BSA C15

 

 

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C15 - Frame & Suspension

 

Frame

The frame on the C15 consists of two main members. The front engine cradle and the rear seat c15_frame.jpg (24202 bytes) support are bolted together, the top joint having a steel bush fitted through the members,  and the lower at the swinging arm pivot where it is retained by bolts. The rear seat section also provides attachment of the rear suspension and mudguard. The C15 and B40 frames are similar have different diameter top tubes, the B40 is bigger.c15_frame_parts.jpg (102374 bytes)c15_frame_top_joint.jpg (20491 bytes) The easy way to tell them apart is by the front mounting lug for the petrol tank The tank front sits on 2 rubbers, which are mounted on a pressed steel bracket. On C15 this bracket loops up and over the frame tube, saddle fashion, and is welded to it. On B40 this bracket is a straight channel shaped pressing which is bolted to two small lugs welded to either side of the top tube.

Click on the pictures view detail

Swinging Arm

The swinging arm suspension is mounted onto the rear of the frame by a large steel king-pin. c15_frame_swingarm_joint.jpg (37598 bytes) This has grease nipples in the bolts at each end to lubricate the brass bushes within the swinging arm unit. The brass bushes fitted to the rear suspension swinging arm are unlikely to need replacement for some considerable time. When it is found necessary to renew them, first remove the suspension units by detaching the top pivot bolts and the bottom retaining nuts. Remove the rear wheel and chain guard. Then undo the swinging arm spindle nuts and carefully tap out the spindle using a suitable drift. Lift the rear fork until it is clear of the side plates, when it can then be turned and pulled away from the rear. The bushes should be removed with a suitable drift and the new bushes will need to be reamed out to size after fitting into the swinging arm.

Front Suspension Units

c15_front_fork_parts.jpg (15058 bytes)c15_2001_front_fork_internals.jpg (15033 bytes)The front forks consist of a steel stanchion, this slides within the lower fork tube which contains the damper oil. The bearing surfaces consist of two brass bushes, one fixed to the bottom end of the stanchion, and the other at the top end of the lower fork tube, through which the stanchion slides. Fixed to the bottom of the  lower fork tube is the damper restrictor rod which passes through the stop nut that is screwed into the bottom of the stanchion.  The restrictor rod is tapered at the bottom end to give progressively harder damping as the suspension begins to bottom out. At the top of the lower fork tube there is a screwed collar, which is chrome plated and contains an oil seal. The cover tube pushes into the top of this collar and on later models also contains an oil seal. On reassembly it is recommended that grease is smeared around the bear metal of the fork stanchion to prevent corrosion while in use.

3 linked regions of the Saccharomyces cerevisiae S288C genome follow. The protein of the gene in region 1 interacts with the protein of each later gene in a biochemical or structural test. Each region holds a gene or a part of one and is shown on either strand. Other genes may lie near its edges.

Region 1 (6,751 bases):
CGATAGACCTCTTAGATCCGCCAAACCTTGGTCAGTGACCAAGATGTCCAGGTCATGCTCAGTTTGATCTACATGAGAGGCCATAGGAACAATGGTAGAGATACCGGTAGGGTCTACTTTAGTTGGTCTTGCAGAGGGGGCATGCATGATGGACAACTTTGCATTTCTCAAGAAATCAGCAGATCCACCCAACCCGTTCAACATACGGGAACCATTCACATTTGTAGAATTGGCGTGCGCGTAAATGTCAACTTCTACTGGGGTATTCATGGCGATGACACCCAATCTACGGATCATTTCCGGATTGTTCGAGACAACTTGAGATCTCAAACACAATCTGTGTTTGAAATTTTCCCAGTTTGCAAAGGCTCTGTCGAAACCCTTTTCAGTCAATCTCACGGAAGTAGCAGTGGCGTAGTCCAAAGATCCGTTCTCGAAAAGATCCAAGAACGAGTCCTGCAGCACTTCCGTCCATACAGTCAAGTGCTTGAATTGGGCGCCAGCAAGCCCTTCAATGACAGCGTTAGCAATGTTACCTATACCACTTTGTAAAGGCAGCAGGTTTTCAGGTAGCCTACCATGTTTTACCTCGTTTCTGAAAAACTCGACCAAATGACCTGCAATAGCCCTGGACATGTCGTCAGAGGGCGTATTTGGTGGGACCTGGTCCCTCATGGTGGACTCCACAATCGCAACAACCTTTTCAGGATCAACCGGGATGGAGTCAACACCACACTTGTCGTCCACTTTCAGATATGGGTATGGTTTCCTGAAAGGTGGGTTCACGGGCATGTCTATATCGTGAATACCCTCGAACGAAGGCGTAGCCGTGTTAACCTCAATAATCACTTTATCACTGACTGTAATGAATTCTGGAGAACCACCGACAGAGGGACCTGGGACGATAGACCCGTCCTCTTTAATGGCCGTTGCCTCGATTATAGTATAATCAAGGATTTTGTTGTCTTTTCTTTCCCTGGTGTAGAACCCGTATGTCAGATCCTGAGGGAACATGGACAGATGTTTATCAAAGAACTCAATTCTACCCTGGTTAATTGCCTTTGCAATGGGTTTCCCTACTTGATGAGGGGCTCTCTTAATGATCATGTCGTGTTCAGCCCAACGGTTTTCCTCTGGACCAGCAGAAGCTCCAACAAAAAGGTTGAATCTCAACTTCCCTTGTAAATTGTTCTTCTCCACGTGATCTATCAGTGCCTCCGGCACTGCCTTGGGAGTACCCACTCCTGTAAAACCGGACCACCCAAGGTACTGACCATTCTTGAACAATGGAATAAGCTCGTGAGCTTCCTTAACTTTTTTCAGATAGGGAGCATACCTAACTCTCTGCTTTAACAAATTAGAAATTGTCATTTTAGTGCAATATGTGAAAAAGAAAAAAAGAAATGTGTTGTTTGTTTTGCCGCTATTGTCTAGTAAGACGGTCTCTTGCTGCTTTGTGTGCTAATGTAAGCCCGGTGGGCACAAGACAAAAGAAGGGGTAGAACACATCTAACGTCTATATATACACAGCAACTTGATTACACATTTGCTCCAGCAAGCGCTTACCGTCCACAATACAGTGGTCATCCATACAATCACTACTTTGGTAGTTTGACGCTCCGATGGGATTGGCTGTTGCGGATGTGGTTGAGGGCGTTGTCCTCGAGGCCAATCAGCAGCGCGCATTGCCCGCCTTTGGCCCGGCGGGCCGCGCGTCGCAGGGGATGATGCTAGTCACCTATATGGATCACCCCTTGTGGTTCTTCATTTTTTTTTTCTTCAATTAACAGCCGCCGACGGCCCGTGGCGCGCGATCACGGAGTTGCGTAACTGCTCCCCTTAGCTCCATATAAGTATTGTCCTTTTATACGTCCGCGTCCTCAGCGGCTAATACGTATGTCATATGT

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Rear Suspension

The rear suspension units offer little opportunity for maintenance. You can remove the springs, but the damper units are sealed. The C15 models were fitted with a spring of 124 lb/inch, which is retained by chromed collets fitted at its base. A service tool was made by BSA to facilitate removal. As the above tool is unlikely to be available, I have designed a similar tool which will do the job. Approximately half the tube on one side has been removed (B) to facilitate the extraction of the chrome collets. This is assembled as shown and when the nut is screwed down sufficiently the spring is compressed releasing the collets. The collets can then be extracted through the apertures in the tool and the spring comes away when the tool is removed. Reassemble is in the reverse order. 

 

   

Additional Rear Shock Information

BSA C15 Shocks up to 1962 were 10.9" Long; from 1963 they then went to 11.9"

Click on the pictures view detail

Difference between C15 & B40 Frames

C15 and B40 frames have different diameter top tubes, the B40 being bigger. It is not easy to spot by comparison without careful measurement. An easier way to tell distinguish them is by the front mounting bracket for the petrol tank The front of the tank sits on 2 rubbers which are mounted on a pressed steel bracket. On C15 this bracket loops over the frame tube, saddle fashion, and is welded in place. On B40 this bracket is a straight channel shaped pressing which is bolted to two small lugs on either side of the top tube using spacing tubes.

 
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The contents of these pages are for your reference and while care has been taken to ensure authenticity no liability can be accepted by the author. 

BSA C15

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